Now it may be said that we are being too rationalistic about belief: people can believe things for no reason at all, without any evidence whatever. Couldn’t our zombies believe they are conscious because this is what they have always been taught or because of superstition or from wishful thinking? They want badly to believe they are conscious (it seems so undignified to be a mere zombie) and so they deceive themselves into believing it. Happens all the time: no evidence at all, but firm belief nonetheless. That sounds like a logical possibility, though it would be an odd case of irrational dogma or motivated self-deception. One problem is that irrational believers generally think they have reasons for belief, even though these putative reasons look hollow and unconvincing to everyone else. They will cite these reasons when challenged to defend their beliefs. But what will the zombies say when challenged? They can’t point to anything that even appears to look like consciousness, since that would imply that they have consciousness. People whose religion requires them to believe in miracles will cite certain natural events as proof of said miracles, however unconvincing these events may be as evidence of miracles; but our zombies have absolutely nothing to point to, since the mere semblance of consciousness is a case of consciousness. Their religion may require them to believe they are conscious, but they can point to nothing that could even be interpreted as consciousness, because they have no consciousness. An appearance of miracle may fail to be a miracle, but an appearance of consciousness is always consciousness. And nothing else could provide any halfway reasonable grounds for their belief. So we are left with the idea that they believe they are conscious without even believing they have any grounds for that belief.  This gets us back to the case of beliefs that exist without even having any purported justification. All they can say when challenged is, “I simply believe it”. This is a difficult thing to make sense of because beliefs need grounds of some sort (they purport to be knowledge after all).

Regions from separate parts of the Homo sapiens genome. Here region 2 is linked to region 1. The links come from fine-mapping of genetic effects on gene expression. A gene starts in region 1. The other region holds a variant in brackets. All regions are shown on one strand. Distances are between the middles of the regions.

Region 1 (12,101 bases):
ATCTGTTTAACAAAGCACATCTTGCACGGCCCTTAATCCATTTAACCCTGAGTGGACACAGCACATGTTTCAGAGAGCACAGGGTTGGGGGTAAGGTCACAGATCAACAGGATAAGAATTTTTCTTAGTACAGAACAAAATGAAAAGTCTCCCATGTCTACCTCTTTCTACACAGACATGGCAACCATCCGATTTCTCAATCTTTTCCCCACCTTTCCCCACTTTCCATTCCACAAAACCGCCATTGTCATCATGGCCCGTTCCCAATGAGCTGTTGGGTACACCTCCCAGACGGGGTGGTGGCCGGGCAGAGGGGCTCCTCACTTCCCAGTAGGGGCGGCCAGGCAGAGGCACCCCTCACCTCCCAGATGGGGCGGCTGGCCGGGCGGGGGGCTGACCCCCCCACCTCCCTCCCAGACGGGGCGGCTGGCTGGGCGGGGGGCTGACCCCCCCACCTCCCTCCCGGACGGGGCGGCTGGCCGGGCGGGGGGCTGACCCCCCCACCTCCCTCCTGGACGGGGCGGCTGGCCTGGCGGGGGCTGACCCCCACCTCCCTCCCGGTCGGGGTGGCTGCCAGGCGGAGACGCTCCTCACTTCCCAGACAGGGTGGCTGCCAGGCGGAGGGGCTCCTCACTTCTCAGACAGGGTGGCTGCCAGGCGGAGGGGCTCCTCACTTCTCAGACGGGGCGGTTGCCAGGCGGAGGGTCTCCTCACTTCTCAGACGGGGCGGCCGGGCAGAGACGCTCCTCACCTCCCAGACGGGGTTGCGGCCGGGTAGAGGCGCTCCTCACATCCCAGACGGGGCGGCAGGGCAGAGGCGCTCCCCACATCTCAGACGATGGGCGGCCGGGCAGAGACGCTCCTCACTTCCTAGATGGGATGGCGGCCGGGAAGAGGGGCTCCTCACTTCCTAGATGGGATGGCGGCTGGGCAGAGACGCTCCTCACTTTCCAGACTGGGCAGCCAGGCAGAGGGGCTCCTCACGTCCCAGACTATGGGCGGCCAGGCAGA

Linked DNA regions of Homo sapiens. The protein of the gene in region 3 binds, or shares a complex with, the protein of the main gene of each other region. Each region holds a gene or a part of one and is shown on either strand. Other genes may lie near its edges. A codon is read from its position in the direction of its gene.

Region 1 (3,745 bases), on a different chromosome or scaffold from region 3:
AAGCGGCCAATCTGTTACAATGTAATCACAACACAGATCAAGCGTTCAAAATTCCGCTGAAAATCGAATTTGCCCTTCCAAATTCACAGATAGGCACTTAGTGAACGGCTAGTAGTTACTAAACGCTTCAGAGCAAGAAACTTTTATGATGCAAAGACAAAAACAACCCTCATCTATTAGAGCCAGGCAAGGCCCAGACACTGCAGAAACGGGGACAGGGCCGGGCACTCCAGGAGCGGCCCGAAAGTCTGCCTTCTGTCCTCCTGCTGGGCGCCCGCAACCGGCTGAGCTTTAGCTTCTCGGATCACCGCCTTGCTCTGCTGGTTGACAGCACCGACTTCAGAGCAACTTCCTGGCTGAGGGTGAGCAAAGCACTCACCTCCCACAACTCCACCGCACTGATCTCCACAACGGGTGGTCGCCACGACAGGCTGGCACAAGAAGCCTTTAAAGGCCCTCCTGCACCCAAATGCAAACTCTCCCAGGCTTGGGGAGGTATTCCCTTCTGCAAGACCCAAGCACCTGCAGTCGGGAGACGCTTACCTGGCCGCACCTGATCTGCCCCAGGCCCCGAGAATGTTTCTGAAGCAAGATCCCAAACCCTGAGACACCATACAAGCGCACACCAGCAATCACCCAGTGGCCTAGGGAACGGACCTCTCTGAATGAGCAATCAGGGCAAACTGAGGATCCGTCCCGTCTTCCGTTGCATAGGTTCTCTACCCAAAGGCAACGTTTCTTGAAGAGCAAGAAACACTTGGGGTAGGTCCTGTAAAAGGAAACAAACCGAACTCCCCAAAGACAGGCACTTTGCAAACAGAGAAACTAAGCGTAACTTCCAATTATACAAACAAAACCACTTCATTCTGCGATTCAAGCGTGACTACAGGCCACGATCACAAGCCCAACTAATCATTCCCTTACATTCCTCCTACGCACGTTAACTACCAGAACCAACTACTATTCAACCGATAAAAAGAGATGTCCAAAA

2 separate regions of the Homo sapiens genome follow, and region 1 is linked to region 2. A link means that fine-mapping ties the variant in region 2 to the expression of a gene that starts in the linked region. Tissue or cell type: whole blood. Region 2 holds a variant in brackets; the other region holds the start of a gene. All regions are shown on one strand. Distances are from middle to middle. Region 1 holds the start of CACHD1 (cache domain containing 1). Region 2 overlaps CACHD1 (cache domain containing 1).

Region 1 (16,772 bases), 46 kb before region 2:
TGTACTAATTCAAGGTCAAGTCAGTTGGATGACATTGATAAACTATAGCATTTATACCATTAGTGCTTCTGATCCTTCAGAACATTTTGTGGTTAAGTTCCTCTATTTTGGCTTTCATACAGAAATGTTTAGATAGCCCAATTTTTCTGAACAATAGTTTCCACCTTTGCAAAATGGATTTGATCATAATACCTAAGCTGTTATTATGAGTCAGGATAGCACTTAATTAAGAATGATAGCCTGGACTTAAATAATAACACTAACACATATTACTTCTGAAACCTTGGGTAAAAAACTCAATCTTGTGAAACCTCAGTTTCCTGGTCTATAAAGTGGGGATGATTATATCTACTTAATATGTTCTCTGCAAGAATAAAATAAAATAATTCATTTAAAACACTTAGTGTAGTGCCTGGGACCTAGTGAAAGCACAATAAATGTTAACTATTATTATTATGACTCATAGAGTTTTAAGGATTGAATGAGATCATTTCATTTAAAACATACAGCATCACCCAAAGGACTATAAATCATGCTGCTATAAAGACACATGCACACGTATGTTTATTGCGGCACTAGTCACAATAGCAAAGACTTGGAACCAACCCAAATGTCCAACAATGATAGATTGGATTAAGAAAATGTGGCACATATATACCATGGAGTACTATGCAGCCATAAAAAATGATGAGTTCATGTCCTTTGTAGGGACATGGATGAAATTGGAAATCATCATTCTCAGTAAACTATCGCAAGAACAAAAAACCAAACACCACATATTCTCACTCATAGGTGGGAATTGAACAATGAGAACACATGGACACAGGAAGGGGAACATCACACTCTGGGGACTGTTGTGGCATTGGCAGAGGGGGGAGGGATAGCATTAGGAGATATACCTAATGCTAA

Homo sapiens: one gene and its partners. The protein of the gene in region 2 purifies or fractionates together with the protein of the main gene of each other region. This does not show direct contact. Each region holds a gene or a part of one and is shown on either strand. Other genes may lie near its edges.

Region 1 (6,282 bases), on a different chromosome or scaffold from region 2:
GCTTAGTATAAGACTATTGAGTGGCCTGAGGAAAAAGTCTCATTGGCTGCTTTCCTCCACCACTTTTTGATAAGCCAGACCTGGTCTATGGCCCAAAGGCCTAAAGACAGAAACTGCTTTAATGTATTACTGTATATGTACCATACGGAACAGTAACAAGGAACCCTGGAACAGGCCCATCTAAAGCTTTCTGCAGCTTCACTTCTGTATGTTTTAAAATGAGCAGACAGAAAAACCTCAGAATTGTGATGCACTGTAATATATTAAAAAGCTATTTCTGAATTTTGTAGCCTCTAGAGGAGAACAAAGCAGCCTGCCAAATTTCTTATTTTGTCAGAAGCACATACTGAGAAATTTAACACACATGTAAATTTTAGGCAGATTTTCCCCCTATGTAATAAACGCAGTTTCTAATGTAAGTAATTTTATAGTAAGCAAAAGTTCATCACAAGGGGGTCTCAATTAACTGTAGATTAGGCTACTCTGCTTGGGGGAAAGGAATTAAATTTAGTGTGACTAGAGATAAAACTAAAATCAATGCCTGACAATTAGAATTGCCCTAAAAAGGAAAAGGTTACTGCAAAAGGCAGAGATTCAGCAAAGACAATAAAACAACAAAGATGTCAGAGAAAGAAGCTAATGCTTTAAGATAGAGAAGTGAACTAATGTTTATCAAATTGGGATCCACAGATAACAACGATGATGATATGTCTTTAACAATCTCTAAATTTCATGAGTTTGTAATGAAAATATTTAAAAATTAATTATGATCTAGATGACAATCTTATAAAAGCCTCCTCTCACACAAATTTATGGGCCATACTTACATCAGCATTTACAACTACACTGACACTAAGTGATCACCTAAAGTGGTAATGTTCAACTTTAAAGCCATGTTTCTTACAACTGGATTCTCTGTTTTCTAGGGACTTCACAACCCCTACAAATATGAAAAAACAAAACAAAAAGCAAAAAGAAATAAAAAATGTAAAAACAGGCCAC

We should conclude that zombies that believe they are conscious are not possible. Any being that believes it is conscious must be conscious. That includes us: if we believe we are conscious, then we must be conscious. This refutes an eliminative view of experiential consciousness: it cannot be that we lack such consciousness while simultaneously believing that we have it. We cannot be actual zombies under the illusion that we possess consciousness. 
 These are zombies with respect to experiential consciousness not zombies tout court, since they are stipulated to have beliefs. The intuitive idea is that they have no conscious experience and yet they believe that they do: for example, they think they have conscious visual experiences of colors, but they don’t have any such experiences.
 They may have a sacred text in which it is written that zombies are conscious, despite the introspective appearances, and they may be brainwashed into accepting that text. But then the “belief” they have is really a matter of faith, since they have no direct grounds for the belief, even of the thinnest kind. They accept the text only because of their religion, not because they can offer any justification for the beliefs it recommends. They don’t really believe they are conscious, as they (rightly) believe themselves to be embodied believers. For that they need some sort evidence, even if it falls far short of what it is evidence for.
 Some extremists have sought to deny that “visual qualia” (etc) exist, despite our firm conviction that they do exist. But it is simply not possible to believe in such things without there being such things, since they provide the only possible grounds for such a belief.